Tom Brady tells number-crunchers to stick stats where the sun don’t shine
One would reasonably expect that a person as tremendously successful with a pedigree of excellence such as Tom Brady would have a little thicker skin, but the New England Patriots seems to be genuinely perturbed and somewhat chagrined over his name dropping out of a random “Top 5 NFL Quarterbacks” list.
Originally posted by Pro Football Focus and later attracting a lot of attention analysis on ESPN.com and subsequent debate by the talking heads at The Worldwide Leader in Sports (and Bloviating), the statistics-laden analysis arrived at the conclusion that Brady no longer remains a top-5 NFL QB.
According to the article, Peyton Manning, Aaron Rodgers and Drew Brees stayed in the top 5, but Brady was passed over as Philip Rivers and Ben Roethlisberger filled out the remaining two spots.
Brady’s omission sparked intense debate on Boston radio and the like, as well as nationally, especially on ESPN. The question: Given the success he has enjoyed — and continues to enjoy — does it make sense for someone like Philip Rivers to leapfrog him? Another question arguably could be, “Why should we — or Brady — even care?” But that’s a discussion for another time perhaps.
In any event, Tommy Boy is mad as hell and he isn’t going to take it anymore from these stat nerds. Actually, he seems more irked than pissed, arguing that wins are more important than any number of personal stats.
Speaking at a community event at Gillette Stadium on Monday, Brady bristled at the speculation that he doesn’t have what it takes to be one of the preeminent quarterbacks in the NFL, arguing that the final score is the only true measurement of success.
“I think that people watch the games on TV because there is a scoreboard. I think that’s what it is all about,” Brady said, according to ESPNBoston.com. “If there was no scoreboard, then people wouldn’t tune in and watch. There’s only one stat that matters, and that’s because the competition in the NFL is very high, extremely high on a daily basis.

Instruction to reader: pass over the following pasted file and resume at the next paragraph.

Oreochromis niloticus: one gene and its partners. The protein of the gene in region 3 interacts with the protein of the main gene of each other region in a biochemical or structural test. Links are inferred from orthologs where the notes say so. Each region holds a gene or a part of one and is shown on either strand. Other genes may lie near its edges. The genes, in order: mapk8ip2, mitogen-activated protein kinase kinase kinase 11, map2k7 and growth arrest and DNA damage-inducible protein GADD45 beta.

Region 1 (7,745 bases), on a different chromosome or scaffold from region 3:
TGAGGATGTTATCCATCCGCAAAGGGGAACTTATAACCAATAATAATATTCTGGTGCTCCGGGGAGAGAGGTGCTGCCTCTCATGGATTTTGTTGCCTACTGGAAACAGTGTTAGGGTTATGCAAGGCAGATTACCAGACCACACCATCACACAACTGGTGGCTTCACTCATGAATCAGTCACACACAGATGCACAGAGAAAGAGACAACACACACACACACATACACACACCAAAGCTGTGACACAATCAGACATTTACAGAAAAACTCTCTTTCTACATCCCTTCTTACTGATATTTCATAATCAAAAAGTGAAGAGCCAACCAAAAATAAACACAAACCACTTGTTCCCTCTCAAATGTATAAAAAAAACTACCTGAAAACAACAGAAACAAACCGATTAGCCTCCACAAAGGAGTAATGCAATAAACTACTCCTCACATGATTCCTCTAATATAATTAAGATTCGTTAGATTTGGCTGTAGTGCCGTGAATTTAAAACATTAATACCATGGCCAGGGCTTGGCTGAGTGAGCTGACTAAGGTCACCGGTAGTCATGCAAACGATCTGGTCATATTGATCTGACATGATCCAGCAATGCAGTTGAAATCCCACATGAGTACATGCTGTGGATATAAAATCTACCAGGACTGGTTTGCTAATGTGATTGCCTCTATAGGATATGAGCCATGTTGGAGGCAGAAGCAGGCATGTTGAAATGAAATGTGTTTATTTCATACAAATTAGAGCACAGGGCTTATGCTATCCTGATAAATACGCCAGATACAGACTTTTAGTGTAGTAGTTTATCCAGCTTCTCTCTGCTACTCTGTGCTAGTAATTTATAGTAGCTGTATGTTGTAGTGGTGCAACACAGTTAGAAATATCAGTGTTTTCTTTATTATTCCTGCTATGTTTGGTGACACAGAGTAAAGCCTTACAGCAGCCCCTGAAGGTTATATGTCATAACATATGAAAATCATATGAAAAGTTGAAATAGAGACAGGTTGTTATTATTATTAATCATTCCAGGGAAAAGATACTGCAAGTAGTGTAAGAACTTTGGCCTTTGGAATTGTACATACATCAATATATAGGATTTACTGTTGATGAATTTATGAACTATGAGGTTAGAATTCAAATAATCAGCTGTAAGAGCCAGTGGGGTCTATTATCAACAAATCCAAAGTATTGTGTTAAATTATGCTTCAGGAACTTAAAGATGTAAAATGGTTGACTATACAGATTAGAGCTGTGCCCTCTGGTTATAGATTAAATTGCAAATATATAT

“You can’t sit here and compare one year to another year or compare this player to that player. I think winning games is the most important thing, certainly for this organization. When you come here, you learn that pretty quickly. Whatever matters to you as an individual, it’s far distant to what the team goals are. And the team goals are one thing — to score more points than the other team.”
Brady is absolutely correct in his assertion that when it comes down to it, it does not matter what personal stats are generated during a particular game, or even in a season. So long as a team has more points than its opponent when the clock winds down to zero at the end of a game — particularly in the playoffs, obviously — that’s all that really matters.
But taking a look at Brady’s statistical output does paint a picture that lends itself to his diminishing skills, no matter how much he attempts to downplay it. Granted, he did lead the Patriots to the AFC Championship Game, but his 25-touchdown, 11-interception regular season where he completed 60.5 percent of his passes led to a 87.3 quarterback rating, his lowest since 2003.
Most teams would be more than happy to take those numbers from their starting quarterback and a run to the AFC title game, not to mention the legacy of excellence Brady has built during his tenure as the Patriots’ unquestioned on-field leader as he led to the team to three Super Bowl victories.
As far as Brady, who turns 37 in August, is concerned, he plans to keep on keeping on, no matter what the naysayers say.
“Hopefully I’m answering those questions a long time from now too, and you guys can just reprint the stories or whatever you want to write now,” he said. “I want to do this for this team for as long as I possibly can. I love playing football for this team and for this organization. My goal is to continue to play at a high level, and there is nothing that really gets in the way of that.”
Now that’s the kind of self-confidence and faith in one’s own abilities that should inspire his Patriots teammates. So how about a high-five for old Tommy Boy?